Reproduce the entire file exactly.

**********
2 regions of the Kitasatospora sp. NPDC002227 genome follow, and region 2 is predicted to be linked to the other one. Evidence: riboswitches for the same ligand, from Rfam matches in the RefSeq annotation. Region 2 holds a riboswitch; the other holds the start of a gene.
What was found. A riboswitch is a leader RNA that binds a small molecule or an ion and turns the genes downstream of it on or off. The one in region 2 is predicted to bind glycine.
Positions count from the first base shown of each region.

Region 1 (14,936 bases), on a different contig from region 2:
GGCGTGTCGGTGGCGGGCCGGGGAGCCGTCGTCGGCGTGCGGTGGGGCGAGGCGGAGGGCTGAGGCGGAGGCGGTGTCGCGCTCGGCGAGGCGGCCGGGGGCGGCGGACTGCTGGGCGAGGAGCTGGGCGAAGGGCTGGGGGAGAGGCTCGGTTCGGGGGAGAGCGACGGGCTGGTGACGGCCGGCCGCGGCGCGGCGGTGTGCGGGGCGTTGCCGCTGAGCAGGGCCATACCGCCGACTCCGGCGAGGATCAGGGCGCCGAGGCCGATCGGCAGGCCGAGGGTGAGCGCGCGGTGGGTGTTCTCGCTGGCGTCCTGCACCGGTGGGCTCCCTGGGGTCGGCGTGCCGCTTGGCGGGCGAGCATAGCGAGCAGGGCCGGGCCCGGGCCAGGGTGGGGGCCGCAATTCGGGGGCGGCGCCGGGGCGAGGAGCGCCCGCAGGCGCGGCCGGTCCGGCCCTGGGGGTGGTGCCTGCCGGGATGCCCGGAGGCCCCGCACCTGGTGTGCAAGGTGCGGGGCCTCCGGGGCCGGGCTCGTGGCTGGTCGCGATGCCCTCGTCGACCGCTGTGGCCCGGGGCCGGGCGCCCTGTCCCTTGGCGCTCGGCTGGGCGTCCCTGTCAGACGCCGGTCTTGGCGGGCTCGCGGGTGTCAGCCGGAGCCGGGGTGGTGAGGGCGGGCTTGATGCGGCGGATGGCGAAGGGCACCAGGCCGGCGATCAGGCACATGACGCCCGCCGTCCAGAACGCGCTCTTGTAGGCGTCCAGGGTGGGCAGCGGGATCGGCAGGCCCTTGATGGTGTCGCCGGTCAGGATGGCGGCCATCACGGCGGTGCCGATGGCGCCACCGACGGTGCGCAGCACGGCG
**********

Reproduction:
2 regions of the Kitasatospora sp. NPDC002227 genome follow, and region 2 is predicted to be linked to the other one. Evidence: riboswitches for the same ligand, from Rfam matches in the RefSeq annotation. Region 2 holds a riboswitch; the other holds the start of a gene.
What was found. A riboswitch is a leader RNA that binds a small molecule or an ion and turns the genes downstream of it on or off. The one in region 2 is predicted to bind glycine.
Positions count from the first base shown of each region.

Region 1 (14,936 bases), on a different contig from region 2:
GGCGTGTCGGTGGCGGGCCGGGGAGCCGTCGTCGGCGTGCGGTGGGGCGAGGCGGAGGGCTGAGGCGGAGGCGGTGTCGCGCTCGGCGAGGCGGCCGGGGGCGGCGGACTGCTGGGCGAGGAGCTGGGCGAAGGGCTGGGGGAGAGGCTCGGTTCGGGGGAGAGCGACGGGCTGGTGACGGCCGGCCGCGGCGCGGCGGTGTGCGGGGCGTTGCCGCTGAGCAGGGCCATACCGCCGACTCCGGCGAGGATCAGGGCGCCGAGGCCGATCGGCAGGCCGAGGGTGAGCGCGCGGTGGGTGTTCTCGCTGGCGTCCTGCACCGGTGGGCTCCCTGGGGTCGGCGTGCCGCTTGGCGGGCGAGCATAGCGAGCAGGGCCGGGCCCGGGCCAGGGTGGGGGCCGCAATTCGGGGGCGGCGCCGGGGCGAGGAGCGCCCGCAGGCGCGGCCGGTCCGGCCCTGGGGGTGGTGCCTGCCGGGATGCCCGGAGGCCCCGCACCTGGTGTGCAAGGTGCGGGGCCTCCGGGGCCGGGCTCGTGGCTGGTCGCGATGCCCTCGTCGACCGCTGTGGCCCGGGGCCGGGCGCCCTGTCCCTTGGCGCTCGGCTGGGCGTCCCTGTCAGACGCCGGTCTTGGCGGGCTCGCGGGTGTCAGCCGGAGCCGGGGTGGTGAGGGCGGGCTTGATGCGGCGGATGGCGAAGGGCACCAGGCCGGCGATCAGGCACATGACGCCCGCCGTCCAGAACGCGCTCTTGTAGGCGTCCAGGGTGGGCAGCGGGATCGGCAGGCCCTTGATGGTGTCGCCGGTCAGGATGGCGGCCATCACGGCGGTGCCGATGGCGCCACCGACGGTGCGCAGCACGGCG